For West is where we all plan to go some day

Discussion in 'Ride Reports - Day Trippin'' started by Jedi5150, May 20, 2019.

  1. Jedi5150

    Jedi5150 Road Warrior

    Joined:
    Jul 9, 2007
    Oddometer:
    818
    Location:
    Central California
    I'll take a brief break from the ride reports for just a few fun photos:

    Carmel Valley:


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    Sharing the road:


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    Sunbathing... This is my current bike, which I've been riding for the last 3 years. She's a keeper. This shot was taken when I was installing the Altrider skid plate. Other modifications I've done are; Altrider crash bars, Touratech panniers and pannier racks, BMW OEM Adventure top case and top case rack, Corbin seat, extended hand protectors (can't recall the make....Touratech maybe), and not shown in the photo are a pair of ADV designs folding highway pegs. GSA windshield, headlight cover, etc.


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    Here's a better picture of her:


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    #21
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  2. Jedi5150

    Jedi5150 Road Warrior

    Joined:
    Jul 9, 2007
    Oddometer:
    818
    Location:
    Central California
    The Pacific Northwest: 2012 (Part 1)


    Day 1
    Tuesday 10-16-12
    Monterey, CA to Yakima, WA
    802 miles


    Up until this point, the only parts of Oregon and Washington I'd previously seen was a ride to Crater Lake, Oregon and back, and a little bit of Seattle on a one day flight there. For quite a while I'd wanted to get a better feel for the two states north of me, and in October of 2012, I got my chance.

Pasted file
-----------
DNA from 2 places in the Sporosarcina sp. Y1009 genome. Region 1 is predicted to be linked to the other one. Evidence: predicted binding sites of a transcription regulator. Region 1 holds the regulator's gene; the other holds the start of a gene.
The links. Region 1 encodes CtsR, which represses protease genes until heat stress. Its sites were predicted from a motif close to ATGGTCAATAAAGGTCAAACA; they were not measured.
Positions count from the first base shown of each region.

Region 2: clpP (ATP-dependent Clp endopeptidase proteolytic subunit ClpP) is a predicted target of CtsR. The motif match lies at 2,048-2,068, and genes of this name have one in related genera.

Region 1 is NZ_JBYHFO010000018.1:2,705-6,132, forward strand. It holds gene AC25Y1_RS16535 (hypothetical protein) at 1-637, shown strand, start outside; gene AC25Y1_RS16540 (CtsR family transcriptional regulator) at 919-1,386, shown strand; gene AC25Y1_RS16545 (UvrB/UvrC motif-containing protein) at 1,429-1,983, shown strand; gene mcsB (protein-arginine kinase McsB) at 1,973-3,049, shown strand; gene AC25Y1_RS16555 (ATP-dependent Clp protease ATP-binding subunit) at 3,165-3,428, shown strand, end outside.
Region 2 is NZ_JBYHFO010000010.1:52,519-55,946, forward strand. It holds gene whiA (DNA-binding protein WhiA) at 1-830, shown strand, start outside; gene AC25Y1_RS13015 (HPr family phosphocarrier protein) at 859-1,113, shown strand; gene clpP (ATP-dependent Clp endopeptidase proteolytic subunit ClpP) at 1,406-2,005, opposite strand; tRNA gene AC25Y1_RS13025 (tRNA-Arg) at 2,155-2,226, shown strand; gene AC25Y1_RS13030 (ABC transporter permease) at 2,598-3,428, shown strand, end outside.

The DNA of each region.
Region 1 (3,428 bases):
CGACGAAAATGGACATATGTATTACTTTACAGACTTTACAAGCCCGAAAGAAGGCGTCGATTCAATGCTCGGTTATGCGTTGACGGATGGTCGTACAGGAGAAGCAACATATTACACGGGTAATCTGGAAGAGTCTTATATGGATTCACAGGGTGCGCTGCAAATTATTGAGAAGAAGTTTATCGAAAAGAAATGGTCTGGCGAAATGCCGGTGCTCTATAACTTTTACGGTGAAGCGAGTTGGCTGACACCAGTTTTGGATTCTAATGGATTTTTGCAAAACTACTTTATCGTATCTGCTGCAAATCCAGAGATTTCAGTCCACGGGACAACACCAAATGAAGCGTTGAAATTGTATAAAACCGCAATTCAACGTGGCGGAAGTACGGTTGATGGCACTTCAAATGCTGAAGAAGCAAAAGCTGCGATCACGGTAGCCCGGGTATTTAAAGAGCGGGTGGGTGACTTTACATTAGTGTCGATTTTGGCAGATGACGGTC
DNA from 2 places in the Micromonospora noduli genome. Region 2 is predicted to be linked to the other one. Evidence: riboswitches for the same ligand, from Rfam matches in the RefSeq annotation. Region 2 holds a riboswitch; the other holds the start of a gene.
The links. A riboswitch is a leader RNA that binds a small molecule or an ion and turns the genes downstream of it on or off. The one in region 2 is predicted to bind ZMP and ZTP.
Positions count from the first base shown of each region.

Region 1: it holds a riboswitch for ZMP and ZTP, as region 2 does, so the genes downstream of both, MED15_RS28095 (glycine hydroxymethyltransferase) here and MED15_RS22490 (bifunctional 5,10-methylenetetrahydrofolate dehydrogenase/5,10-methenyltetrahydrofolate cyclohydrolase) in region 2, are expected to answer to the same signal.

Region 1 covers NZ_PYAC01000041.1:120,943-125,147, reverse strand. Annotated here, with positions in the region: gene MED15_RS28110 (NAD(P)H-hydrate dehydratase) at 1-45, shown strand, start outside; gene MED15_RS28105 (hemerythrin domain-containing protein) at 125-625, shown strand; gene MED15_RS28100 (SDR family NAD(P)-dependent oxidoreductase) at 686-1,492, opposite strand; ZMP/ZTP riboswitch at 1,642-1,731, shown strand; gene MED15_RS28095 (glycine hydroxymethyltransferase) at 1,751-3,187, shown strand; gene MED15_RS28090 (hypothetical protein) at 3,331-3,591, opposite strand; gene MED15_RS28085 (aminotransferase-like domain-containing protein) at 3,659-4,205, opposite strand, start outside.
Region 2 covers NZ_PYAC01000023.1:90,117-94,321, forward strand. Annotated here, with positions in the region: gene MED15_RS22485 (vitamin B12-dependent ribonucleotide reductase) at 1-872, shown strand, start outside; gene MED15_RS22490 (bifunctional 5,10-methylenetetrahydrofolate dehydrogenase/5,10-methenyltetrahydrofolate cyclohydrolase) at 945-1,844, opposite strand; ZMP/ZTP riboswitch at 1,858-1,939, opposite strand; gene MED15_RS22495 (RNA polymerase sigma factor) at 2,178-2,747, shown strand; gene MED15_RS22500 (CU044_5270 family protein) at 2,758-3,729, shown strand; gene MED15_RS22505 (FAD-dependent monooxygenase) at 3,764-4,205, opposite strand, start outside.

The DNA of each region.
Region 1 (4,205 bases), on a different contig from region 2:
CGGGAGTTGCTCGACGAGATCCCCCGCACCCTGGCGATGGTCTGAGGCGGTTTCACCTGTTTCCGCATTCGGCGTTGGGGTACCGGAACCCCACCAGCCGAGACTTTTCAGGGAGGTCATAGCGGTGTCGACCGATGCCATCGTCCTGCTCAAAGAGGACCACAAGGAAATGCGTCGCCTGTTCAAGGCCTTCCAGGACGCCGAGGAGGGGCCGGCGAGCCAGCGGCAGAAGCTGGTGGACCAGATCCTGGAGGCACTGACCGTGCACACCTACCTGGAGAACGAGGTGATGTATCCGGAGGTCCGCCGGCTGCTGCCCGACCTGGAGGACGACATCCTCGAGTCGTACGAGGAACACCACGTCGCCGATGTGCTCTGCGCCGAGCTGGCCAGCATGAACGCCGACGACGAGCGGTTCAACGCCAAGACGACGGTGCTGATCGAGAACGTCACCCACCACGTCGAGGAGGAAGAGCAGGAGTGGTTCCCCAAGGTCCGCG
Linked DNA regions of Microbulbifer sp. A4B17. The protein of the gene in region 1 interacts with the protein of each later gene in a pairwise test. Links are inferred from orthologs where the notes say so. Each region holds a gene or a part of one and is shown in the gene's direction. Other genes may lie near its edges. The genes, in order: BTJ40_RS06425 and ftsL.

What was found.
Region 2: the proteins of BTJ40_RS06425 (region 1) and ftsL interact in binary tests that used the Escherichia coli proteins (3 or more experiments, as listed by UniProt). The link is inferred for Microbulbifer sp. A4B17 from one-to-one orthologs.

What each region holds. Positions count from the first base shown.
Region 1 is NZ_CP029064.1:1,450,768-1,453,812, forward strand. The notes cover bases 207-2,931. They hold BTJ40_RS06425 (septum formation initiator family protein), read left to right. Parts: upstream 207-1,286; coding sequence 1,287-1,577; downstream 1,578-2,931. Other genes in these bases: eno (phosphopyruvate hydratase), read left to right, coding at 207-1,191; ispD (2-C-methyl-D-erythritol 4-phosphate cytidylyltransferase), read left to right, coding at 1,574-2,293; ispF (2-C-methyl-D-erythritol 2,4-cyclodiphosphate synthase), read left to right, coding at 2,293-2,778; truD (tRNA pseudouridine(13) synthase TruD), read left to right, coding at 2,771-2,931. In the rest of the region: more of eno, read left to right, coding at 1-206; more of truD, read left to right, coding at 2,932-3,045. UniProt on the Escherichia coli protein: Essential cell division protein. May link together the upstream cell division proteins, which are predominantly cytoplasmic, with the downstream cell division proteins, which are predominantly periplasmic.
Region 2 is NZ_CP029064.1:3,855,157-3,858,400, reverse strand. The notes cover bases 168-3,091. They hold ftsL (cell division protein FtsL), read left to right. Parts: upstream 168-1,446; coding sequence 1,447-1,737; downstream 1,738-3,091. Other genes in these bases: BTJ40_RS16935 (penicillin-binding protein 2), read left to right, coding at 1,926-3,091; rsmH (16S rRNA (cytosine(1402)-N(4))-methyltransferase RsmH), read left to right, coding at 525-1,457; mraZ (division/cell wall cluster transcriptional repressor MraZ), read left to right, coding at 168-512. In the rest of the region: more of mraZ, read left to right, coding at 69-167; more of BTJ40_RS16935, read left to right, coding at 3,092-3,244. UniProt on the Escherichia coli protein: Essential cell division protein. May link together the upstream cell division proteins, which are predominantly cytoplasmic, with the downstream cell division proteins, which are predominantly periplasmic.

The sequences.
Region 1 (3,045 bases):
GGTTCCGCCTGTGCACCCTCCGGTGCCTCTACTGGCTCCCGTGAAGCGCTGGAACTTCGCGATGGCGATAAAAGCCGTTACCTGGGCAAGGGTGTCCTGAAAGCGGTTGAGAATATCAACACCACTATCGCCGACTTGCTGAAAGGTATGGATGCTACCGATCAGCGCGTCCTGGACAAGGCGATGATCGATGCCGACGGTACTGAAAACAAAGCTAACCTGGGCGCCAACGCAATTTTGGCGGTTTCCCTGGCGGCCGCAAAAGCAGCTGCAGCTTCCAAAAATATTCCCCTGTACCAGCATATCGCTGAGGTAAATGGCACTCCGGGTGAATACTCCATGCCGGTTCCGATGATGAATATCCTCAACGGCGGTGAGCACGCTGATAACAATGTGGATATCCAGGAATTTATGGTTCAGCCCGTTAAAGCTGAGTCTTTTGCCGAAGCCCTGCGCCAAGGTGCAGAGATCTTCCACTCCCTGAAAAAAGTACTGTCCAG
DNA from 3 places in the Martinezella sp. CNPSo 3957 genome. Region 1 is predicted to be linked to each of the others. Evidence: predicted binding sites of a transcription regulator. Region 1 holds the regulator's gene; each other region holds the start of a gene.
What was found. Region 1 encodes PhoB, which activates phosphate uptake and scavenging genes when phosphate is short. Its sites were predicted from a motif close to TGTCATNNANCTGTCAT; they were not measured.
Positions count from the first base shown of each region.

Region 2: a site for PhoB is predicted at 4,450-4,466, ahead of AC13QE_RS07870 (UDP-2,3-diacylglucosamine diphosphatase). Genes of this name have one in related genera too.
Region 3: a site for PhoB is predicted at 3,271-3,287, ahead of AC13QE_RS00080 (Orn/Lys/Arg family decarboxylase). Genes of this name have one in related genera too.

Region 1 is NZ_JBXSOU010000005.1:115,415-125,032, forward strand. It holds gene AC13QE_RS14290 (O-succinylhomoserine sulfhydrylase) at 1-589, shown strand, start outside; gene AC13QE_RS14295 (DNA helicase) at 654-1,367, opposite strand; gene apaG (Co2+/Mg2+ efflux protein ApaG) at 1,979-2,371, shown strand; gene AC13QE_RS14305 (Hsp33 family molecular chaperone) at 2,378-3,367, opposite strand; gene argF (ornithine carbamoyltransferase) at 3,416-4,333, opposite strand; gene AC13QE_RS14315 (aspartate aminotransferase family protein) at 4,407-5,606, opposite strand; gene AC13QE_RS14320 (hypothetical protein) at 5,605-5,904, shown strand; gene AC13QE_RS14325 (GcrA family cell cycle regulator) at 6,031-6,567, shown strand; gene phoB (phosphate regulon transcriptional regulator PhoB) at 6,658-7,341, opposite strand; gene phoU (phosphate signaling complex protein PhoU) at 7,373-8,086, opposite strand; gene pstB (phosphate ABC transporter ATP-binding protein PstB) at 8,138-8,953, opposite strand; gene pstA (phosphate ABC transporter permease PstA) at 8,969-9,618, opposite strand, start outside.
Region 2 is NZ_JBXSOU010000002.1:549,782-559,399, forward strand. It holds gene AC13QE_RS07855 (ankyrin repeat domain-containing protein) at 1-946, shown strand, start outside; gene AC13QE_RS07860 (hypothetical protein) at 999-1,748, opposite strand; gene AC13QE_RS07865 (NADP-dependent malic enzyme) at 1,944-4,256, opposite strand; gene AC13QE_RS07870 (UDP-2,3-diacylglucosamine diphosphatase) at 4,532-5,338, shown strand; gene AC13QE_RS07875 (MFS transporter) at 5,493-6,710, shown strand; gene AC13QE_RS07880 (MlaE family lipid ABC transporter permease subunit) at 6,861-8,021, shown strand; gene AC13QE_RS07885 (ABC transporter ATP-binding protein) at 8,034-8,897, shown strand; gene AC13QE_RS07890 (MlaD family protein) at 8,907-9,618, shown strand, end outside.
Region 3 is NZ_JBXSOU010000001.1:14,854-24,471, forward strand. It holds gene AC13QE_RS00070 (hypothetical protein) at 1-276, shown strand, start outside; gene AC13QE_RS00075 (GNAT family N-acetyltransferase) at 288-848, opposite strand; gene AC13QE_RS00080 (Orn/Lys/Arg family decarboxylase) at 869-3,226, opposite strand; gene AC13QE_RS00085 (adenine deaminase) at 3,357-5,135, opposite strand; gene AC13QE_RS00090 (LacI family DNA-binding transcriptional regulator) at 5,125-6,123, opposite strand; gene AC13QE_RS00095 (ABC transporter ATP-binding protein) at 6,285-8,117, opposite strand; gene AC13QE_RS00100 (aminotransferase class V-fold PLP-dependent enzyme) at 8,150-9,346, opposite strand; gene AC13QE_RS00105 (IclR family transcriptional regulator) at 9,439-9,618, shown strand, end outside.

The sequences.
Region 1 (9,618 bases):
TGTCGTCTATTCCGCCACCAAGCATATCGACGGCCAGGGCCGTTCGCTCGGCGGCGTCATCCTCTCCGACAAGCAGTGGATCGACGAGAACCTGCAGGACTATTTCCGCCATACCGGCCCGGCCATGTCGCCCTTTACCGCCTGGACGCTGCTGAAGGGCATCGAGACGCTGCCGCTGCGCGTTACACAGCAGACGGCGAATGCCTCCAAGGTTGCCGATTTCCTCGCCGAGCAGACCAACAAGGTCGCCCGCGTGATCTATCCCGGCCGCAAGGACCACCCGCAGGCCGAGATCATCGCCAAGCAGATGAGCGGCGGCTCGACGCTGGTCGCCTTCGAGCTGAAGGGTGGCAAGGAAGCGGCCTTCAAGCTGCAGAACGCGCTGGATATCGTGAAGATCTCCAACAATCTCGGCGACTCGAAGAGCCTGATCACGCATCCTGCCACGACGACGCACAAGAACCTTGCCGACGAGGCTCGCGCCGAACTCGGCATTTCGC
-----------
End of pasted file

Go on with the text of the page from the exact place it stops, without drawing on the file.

Originally I'd planned on doing an Iron Butt "Saddle Sore 1000" from where I live in Monterey, CA, to the Canadian border, on I-5 (1,017 miles). The only previous "official" iron butt ride I'd done was a SS1000 where I rode from Monterey to Crater Lake and back in 19 hours. Due to weather forecast of rain on the west side of the Cascades, I changed my plan. Thanks to the suggestion of forum members in the PNW section, I decided to ride up the 97 instead, and stay drier on the eastern side of the Cascades. I also thought this would be fun because I'd never been further north on the dry side than Klamath Falls.


    I left at 8:00 AM and headed north, taking Hwy 101, to 680 north, to 80 east, to 505 north, to the 5 north as far as Weed, CA. From Weed I got on the 97 and stayed there all the way to Yakima, WA.


    Filling up in Vacaville, CA:
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    After watching, "Long Way Down", I'd laughed at a comment made by Ewan McGregor. He said, "I end up coming back from these trips with 350 photos of my motorbike with slightly different backgrounds." :lol3 The same applies to the trips I go on, so apologies in advance, but you're about to get your fill of R1200GS photos.